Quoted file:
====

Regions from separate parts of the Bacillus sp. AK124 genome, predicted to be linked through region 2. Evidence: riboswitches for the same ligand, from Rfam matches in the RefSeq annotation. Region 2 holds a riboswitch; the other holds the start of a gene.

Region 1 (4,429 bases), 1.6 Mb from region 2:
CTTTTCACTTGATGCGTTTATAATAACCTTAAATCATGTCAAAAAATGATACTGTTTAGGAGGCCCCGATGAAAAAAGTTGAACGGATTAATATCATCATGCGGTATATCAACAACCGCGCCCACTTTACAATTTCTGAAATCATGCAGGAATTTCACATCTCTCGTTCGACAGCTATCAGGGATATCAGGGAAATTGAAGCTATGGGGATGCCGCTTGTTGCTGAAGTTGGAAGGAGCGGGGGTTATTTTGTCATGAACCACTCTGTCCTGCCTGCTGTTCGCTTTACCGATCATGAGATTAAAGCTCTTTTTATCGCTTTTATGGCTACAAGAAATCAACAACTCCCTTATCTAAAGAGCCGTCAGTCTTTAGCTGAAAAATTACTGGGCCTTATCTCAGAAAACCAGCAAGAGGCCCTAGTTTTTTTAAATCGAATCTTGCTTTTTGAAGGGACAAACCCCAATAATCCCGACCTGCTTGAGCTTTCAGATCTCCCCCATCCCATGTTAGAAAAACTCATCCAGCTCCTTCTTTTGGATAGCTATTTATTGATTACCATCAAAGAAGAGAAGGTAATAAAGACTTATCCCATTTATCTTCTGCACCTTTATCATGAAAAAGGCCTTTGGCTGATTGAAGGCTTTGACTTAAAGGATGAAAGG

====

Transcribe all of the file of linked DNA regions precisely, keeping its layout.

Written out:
Regions from separate parts of the Bacillus sp. AK124 genome, predicted to be linked through region 2. Evidence: riboswitches for the same ligand, from Rfam matches in the RefSeq annotation. Region 2 holds a riboswitch; the other holds the start of a gene.

Region 1 (4,429 bases), 1.6 Mb from region 2:
CTTTTCACTTGATGCGTTTATAATAACCTTAAATCATGTCAAAAAATGATACTGTTTAGGAGGCCCCGATGAAAAAAGTTGAACGGATTAATATCATCATGCGGTATATCAACAACCGCGCCCACTTTACAATTTCTGAAATCATGCAGGAATTTCACATCTCTCGTTCGACAGCTATCAGGGATATCAGGGAAATTGAAGCTATGGGGATGCCGCTTGTTGCTGAAGTTGGAAGGAGCGGGGGTTATTTTGTCATGAACCACTCTGTCCTGCCTGCTGTTCGCTTTACCGATCATGAGATTAAAGCTCTTTTTATCGCTTTTATGGCTACAAGAAATCAACAACTCCCTTATCTAAAGAGCCGTCAGTCTTTAGCTGAAAAATTACTGGGCCTTATCTCAGAAAACCAGCAAGAGGCCCTAGTTTTTTTAAATCGAATCTTGCTTTTTGAAGGGACAAACCCCAATAATCCCGACCTGCTTGAGCTTTCAGATCTCCCCCATCCCATGTTAGAAAAACTCATCCAGCTCCTTCTTTTGGATAGCTATTTATTGATTACCATCAAAGAAGAGAAGGTAATAAAGACTTATCCCATTTATCTTCTGCACCTTTATCATGAAAAAGGCCTTTGGCTGATTGAAGGCTTTGACTTAAAGGATGAAAGG